By Shereen Siewert
Wisconsin Attorney General Josh Kaul is asking judges to reject an appeal by a Lincoln County man convicted in April 2014 of strangling and stabbing his wife to death before dumping her body in a swamp
Mark Bucki, now 54, was convicted by a jury following an 8-day trial on charges of first-degree intentional homicide, concealing a corpse and strangulation/suffocation in connection with the April 2013 death of 48-year-old Anita Bucki.
The two had been married for more than 26 years but were estranged at the time of Anita Bucki’s death, according to court testimony.
James Rebholz, a defense attorney from Wauwatosa who is defending Mark Bucki, is arguing that his client’s trial attorneys erred in several ways. Rebholz said evidence that bloodhounds found Mark Bucki’s scent in the ditch next to the spot where Anita Bucki’s body was found, 18 miles from the couple’s home, is particularly problematic. Rebholz argues that the court should have allowed evidence that showed that the shoes used by the bloodhound’s handler to track the scent could also have been worn by the victim herself.
The lack of corroboration for the cadaver dogs, Rebholz argues, led the jury to improperly speculate that what could have been entirely innocent scents were evidence of Mark Bucki’s guilt.
But Wisconsin Attorney General Josh Kaul, in a brief filed March 20, argues that Circuit Judge Jay Tlusty acted properly and that Mark Bucki’s trial attorneys addressed the issue on cross-examination. Further, Kaul argues, the jury would have convicted Mark Bucki even if they had dismissed the dog evidence entirely.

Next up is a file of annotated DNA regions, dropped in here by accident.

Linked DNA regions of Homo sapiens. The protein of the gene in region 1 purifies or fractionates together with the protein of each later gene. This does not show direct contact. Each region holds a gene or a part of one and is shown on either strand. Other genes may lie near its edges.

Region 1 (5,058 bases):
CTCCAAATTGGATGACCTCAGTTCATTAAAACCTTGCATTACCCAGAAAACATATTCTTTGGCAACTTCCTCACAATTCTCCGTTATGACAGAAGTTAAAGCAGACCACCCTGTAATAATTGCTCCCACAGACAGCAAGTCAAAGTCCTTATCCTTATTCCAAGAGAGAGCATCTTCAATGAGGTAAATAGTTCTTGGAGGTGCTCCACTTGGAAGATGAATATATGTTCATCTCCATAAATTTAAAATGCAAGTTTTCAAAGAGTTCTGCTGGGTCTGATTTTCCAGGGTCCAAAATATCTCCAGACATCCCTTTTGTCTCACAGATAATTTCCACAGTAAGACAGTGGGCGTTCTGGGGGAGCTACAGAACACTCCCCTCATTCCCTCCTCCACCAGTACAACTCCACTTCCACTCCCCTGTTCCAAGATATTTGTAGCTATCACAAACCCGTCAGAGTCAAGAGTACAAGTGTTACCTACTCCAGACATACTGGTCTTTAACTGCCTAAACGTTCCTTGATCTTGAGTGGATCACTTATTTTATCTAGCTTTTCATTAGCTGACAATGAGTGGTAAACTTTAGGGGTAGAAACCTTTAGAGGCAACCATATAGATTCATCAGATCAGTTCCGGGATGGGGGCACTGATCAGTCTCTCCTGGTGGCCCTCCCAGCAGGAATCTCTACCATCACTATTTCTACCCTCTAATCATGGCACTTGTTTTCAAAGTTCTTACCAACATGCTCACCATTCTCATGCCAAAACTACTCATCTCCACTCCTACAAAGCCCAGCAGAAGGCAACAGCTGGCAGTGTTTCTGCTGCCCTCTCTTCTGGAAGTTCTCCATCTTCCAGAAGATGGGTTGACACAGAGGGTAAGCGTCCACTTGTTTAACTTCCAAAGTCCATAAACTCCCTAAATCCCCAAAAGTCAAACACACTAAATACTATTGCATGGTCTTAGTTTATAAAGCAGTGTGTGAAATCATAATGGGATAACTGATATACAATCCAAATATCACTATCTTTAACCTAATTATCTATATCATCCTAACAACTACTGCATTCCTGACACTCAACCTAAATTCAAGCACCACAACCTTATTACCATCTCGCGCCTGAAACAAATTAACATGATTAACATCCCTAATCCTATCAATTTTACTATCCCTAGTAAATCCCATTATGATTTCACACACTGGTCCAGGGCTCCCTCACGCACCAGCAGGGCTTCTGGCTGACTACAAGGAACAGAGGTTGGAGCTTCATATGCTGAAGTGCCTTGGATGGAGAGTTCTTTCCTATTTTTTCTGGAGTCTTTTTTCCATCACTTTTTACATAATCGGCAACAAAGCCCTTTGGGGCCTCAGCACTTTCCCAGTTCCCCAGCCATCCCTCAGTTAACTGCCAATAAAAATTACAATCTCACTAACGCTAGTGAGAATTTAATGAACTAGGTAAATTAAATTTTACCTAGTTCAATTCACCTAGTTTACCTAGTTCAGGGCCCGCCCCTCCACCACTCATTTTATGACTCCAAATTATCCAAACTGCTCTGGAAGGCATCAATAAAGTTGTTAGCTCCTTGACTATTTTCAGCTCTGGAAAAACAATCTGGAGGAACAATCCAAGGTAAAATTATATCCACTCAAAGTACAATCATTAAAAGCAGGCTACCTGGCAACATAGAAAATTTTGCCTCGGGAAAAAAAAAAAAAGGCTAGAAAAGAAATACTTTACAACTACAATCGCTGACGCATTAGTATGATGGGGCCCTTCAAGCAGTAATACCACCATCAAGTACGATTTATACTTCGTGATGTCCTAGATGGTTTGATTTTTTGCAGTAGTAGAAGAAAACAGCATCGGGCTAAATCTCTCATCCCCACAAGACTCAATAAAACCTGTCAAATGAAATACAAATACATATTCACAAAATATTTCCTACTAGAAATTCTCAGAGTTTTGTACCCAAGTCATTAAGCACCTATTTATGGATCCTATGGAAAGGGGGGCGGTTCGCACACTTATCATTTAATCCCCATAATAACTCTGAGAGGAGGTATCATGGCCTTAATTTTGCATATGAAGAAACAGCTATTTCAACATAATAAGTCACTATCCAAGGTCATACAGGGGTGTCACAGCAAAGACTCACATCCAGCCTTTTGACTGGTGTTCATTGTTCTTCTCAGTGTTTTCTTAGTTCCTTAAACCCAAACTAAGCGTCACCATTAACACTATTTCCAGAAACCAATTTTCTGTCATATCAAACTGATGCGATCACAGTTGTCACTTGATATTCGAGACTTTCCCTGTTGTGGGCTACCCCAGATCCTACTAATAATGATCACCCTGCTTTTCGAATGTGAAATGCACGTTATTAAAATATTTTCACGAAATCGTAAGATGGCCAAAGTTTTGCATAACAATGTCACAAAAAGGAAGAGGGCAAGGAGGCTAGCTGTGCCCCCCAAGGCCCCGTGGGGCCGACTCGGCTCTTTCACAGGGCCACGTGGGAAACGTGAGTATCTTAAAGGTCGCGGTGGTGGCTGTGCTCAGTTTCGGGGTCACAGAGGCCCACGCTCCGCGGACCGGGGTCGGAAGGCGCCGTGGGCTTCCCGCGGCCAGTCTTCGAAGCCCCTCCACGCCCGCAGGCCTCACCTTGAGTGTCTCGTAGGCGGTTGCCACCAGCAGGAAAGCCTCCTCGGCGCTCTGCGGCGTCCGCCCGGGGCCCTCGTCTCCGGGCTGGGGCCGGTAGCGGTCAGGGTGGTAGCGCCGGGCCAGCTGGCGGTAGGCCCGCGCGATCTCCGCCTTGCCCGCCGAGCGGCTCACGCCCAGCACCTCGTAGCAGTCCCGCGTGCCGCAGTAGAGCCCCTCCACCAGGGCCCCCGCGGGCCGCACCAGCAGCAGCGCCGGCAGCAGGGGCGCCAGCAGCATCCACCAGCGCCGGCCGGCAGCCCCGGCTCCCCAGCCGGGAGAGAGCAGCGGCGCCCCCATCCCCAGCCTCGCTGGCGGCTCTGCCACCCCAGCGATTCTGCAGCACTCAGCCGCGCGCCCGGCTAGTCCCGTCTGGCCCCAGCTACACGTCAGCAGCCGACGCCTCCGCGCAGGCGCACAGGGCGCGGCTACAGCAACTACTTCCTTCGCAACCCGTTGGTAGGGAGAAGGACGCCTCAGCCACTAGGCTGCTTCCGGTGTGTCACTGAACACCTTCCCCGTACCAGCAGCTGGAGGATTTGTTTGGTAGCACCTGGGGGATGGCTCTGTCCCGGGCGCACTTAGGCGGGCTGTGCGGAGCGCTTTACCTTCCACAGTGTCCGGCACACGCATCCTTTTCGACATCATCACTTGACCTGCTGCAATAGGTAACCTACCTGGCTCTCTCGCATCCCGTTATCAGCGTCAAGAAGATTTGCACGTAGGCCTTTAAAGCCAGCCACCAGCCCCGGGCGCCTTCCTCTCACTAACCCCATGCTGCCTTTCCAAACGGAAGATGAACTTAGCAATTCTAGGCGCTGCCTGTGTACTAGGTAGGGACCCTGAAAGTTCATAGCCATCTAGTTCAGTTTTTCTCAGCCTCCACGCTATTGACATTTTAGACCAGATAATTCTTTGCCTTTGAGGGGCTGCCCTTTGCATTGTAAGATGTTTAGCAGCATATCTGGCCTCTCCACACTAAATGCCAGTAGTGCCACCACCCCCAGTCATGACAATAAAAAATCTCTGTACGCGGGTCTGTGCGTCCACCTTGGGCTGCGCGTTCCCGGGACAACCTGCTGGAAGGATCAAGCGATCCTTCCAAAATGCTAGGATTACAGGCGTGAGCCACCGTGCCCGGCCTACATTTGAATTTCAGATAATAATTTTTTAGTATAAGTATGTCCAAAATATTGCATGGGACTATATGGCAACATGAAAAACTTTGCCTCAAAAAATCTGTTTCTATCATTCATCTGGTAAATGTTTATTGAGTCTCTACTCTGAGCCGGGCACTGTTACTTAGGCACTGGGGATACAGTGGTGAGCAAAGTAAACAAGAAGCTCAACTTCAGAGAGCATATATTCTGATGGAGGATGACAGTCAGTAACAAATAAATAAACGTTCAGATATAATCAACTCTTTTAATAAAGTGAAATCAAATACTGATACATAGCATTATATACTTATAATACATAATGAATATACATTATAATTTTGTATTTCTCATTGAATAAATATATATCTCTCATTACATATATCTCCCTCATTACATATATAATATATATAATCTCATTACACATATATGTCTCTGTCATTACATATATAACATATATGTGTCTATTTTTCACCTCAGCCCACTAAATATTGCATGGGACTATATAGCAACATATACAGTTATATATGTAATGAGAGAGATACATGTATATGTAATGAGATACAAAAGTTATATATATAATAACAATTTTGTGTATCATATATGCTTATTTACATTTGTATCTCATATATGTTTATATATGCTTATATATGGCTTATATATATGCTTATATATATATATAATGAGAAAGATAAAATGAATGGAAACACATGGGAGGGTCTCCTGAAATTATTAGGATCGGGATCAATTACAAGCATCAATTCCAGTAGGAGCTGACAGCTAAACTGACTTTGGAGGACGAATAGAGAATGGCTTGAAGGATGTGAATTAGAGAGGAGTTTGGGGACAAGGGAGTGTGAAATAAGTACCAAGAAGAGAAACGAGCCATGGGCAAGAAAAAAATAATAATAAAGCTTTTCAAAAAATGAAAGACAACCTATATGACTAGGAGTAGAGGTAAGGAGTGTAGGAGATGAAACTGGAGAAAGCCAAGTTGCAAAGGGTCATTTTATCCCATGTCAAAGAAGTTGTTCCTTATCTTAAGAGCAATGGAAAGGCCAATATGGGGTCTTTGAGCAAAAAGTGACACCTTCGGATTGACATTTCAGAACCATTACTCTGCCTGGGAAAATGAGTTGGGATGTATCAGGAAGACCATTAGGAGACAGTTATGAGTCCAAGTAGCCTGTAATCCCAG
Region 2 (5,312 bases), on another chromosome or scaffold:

During his trial, Bucki was represented by attorneys James Lex and Jessica Schuster.
Prosecutors during the trial relied heavily on circumstantial evidence including emails and text messages that documented the couple’s marital struggles and Mark Bucki’s desire to start a new life with a girlfriend.
“(Mark Bucki) believes he was unfairly convicted, and the reasons for that are complicated,” Rebholz said, in a July 2017 phone interview with Wausau Pilot and Review.
Bucki is serving a mandatory life sentence and won’t be eligible for extended release for 35 years, when he is in his mid-80s.
At trial, special prosecutor Richard Dufour told jurors Bucki killed his wife over an intense desire to end the marriage. Anita Bucki moved out of the couple’s home in early April 2013, but witnesses told jurors she wanted to reconcile with her husband. Anita Bucki left the home of her friend, Julie Zietlow, on April 25 to meet with her husband. Zietlow told jurors she never saw her friend alive again.
Anita Bucki remained a missing person until May 10, 2013, when her body was discovered in a swamp nearly 50 feet from the road in a remote area of Taylor County. Autopsy results showed she had been strangled and was stabbed seven times in the chest before she died.
The murder weapon was never found.
Bucki is currently serving his sentence at the Wisconsin Secure Program Facility, originally the Supermax Correctional Institution, in Boscobel.
A decision is expected to be released by April 4.